If you notice your pup’s paw pads or nose looking extra dry and crusty, you might be dealing with canine hyperkeratosis. This condition can cause your dog pain and affect their sense of smell when left untreated, making it imperative to consult a veterinarian when this problem becomes severe. Here’s why hyperkeratosis happens and what you can do about it.
What Is Canine Hyperkeratosis?
This skin condition results from excessive keratin production. Keratin is naturally found in hair, skin, and nails, but too much of it can lead to the development of hard, crusty skin. It is sometimes referred to as hairy feet hyperkeratosis because the growth can resemble rough strands of fur sprouting from the paw pads. Dried, calloused skin that forms on the snout or nose is called nasal hyperkeratosis.
Golden retrievers, Labradors, Iris terriers, Bedlington terriers, boxers, English bulldogs, and Dogues de Bordeaux are prone to developing hyperkeratosis. However, genetics is not always to blame for the condition. A veterinarian will check for other underlying causes, such as zinc responsive dermatosis or improper zinc absorption, age-related diseases, canine distemper, autoimmune skin diseases, and parasites. The earlier you detect canine hyperkeratosis, the easier it is to manage.
Why Is Hyperkeratosis Bad for a Dog?
Paw pad hyperkeratosis growth can make it uncomfortable or difficult for dogs to walk or stand. Overgrowth on the nose can cause discomfort and breathing difficulties.
While the condition isn't life-threatening, dried-out skin can become cracked without proper treatment. As a result, secondary infections or ulcers can arise and further compromise your dog's health. If you spot unusual hairs or crusty layers on your pup's body, visit a veterinarian immediately.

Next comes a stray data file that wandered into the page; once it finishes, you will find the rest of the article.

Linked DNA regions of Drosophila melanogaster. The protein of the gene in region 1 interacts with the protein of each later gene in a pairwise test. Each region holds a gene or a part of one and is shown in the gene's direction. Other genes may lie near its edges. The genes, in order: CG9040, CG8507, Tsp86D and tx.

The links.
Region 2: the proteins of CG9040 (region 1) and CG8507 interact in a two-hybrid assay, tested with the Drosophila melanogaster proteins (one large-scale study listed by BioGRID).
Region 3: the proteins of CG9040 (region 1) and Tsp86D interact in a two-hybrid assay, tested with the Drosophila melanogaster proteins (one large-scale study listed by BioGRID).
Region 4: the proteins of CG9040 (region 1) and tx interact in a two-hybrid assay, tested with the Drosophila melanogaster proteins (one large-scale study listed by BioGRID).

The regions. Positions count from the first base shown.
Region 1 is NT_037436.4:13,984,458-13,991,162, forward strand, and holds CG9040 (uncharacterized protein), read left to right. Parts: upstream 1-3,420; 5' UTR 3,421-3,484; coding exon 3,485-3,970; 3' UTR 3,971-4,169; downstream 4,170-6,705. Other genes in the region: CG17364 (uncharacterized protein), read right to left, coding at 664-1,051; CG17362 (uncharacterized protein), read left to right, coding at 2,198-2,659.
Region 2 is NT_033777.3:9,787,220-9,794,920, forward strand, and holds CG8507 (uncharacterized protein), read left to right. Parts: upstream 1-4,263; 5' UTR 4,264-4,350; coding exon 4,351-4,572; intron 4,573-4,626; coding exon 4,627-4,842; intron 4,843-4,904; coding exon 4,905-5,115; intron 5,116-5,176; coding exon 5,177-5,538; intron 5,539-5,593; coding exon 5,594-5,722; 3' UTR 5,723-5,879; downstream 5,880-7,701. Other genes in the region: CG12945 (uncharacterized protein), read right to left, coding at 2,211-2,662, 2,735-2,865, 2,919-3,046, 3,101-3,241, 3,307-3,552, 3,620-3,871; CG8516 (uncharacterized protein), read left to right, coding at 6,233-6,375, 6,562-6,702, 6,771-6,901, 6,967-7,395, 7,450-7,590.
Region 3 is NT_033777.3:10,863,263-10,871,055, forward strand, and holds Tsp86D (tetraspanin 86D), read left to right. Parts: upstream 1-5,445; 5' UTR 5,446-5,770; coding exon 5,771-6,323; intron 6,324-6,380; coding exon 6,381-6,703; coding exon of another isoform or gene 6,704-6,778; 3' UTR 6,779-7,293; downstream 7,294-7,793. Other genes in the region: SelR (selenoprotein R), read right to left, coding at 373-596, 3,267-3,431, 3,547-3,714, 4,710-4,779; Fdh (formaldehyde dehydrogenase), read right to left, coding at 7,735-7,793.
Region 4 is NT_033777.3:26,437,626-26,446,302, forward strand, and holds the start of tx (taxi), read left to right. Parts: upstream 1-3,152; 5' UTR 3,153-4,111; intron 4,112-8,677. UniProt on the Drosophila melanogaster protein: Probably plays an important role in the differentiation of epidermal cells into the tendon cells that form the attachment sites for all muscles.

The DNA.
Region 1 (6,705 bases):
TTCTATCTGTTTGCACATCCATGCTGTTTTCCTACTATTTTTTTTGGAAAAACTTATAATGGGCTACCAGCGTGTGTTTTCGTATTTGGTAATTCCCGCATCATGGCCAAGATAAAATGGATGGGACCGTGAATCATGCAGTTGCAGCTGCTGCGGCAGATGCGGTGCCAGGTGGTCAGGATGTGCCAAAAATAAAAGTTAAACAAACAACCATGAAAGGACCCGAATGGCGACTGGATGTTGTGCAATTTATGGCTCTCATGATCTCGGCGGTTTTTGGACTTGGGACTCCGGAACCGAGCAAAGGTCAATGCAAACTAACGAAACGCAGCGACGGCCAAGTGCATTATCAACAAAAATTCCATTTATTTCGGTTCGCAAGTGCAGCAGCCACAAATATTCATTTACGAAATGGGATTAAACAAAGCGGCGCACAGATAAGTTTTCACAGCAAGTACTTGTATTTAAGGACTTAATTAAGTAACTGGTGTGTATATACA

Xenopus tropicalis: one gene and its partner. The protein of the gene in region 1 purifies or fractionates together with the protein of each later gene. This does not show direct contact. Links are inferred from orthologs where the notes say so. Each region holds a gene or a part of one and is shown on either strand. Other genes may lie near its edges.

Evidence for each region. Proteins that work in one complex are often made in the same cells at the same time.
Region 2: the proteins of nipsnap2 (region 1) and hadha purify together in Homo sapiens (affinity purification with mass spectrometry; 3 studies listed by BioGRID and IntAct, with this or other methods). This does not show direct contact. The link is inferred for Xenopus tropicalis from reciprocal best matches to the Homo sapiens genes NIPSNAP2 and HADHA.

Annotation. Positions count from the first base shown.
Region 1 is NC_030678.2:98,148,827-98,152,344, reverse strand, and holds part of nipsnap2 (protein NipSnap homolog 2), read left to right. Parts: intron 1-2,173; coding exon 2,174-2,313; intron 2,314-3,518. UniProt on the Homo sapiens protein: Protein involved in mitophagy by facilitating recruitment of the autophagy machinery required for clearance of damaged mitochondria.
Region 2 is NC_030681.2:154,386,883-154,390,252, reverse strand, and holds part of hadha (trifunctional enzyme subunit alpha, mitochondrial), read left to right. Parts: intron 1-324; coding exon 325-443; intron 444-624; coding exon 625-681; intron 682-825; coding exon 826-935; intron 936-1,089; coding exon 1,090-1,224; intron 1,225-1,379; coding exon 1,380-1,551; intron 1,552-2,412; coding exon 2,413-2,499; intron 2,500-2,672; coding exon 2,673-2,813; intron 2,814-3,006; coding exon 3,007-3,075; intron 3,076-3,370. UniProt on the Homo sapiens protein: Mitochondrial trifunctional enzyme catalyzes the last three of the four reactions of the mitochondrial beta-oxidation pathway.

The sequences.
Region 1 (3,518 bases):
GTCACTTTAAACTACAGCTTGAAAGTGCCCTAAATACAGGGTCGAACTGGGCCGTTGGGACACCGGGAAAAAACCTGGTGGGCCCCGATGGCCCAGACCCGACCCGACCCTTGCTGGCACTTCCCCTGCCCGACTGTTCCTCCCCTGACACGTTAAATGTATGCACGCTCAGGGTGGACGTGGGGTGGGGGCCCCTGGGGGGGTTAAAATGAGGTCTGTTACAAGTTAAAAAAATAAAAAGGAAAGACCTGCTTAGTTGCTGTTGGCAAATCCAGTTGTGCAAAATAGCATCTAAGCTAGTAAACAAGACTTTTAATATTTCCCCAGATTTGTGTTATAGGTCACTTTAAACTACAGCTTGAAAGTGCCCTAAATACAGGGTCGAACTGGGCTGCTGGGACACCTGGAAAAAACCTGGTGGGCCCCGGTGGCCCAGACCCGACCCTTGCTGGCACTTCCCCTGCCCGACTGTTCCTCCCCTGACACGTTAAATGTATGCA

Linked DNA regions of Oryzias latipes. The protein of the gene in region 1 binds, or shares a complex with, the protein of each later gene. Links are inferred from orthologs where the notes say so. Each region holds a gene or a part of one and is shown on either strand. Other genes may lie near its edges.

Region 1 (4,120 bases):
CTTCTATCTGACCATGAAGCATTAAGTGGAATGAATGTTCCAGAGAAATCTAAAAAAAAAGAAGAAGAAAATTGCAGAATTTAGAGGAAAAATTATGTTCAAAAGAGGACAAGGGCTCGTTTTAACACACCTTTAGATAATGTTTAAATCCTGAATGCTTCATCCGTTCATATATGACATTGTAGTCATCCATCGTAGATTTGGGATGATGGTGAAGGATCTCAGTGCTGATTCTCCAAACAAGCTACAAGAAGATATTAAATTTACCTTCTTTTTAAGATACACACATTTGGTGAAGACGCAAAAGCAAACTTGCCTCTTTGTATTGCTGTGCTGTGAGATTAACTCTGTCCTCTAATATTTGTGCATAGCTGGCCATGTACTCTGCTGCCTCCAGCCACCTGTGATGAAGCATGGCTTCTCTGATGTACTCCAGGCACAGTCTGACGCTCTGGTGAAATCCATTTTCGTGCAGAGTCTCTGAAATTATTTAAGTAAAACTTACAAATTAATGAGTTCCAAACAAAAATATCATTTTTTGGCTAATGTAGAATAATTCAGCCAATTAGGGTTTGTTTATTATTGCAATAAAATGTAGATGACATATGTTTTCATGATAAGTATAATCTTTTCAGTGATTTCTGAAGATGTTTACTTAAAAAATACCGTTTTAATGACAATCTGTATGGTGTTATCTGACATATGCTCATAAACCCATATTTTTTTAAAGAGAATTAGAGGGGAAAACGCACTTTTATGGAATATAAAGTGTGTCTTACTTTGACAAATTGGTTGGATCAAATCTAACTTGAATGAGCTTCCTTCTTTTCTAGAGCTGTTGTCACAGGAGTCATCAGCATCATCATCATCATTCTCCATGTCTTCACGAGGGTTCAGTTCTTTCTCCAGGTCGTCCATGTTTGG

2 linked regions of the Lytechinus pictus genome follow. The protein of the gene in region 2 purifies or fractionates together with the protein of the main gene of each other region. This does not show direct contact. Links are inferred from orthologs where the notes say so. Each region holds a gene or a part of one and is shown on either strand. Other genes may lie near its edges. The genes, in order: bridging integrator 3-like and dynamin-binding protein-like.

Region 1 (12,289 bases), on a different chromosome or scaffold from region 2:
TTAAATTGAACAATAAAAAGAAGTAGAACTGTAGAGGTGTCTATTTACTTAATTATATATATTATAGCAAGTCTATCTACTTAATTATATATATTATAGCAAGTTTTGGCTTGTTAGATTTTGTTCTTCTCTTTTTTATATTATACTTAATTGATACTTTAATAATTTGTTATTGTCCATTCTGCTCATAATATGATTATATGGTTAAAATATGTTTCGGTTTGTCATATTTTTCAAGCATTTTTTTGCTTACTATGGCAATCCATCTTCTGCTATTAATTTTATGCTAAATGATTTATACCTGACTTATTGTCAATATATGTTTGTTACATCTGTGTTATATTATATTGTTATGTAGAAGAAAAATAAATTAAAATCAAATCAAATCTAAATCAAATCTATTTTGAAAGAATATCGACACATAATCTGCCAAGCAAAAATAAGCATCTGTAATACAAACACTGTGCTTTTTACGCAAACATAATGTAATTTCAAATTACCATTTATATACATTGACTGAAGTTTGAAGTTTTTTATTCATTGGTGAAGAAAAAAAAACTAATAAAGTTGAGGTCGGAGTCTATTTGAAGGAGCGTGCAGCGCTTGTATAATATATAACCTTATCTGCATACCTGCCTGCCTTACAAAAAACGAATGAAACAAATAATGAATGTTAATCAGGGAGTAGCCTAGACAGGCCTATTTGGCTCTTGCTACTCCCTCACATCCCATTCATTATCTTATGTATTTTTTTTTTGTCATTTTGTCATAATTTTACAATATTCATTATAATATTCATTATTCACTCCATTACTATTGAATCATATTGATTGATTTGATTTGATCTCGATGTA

How Is Hyperkeratosis Treated?
Experts have yet to find a cure for hyperkeratosis. Despite this, there are still several ways to manage the condition and make your furry friend more comfortable.
A vet may recommend the removal of the hardened skin after softening it. The process is fairly simple, and you can either have it done at the clinic or ask the vet to teach you. Trimming the excess keratin can prevent cracked skin and make it easier for your four-legged friend to walk, run, and play without pain.
If hyperkeratosis is a recurring issue, a vet may recommend medications or supplements to boost healthy zinc absorption. A specially designed ointment, balm, or moisturizer can combat dryness to promote skin healing. Always consult your veterinarian before attempting any procedure or treatment.
O'Fallon Veterinary Medical Center in St. Charles County, MO, understands how heartbreaking it is to see your dog uncomfortable or in pain. Their compassionate team takes time to explain your pet's condition and recommend the best treatment options. They also provide high-quality veterinary services, including pet vaccinations, spaying and neutering services, and orthopedic surgery. Call (636) 272-3100 or visit their website to schedule an appointment with a skilled veterinarian.
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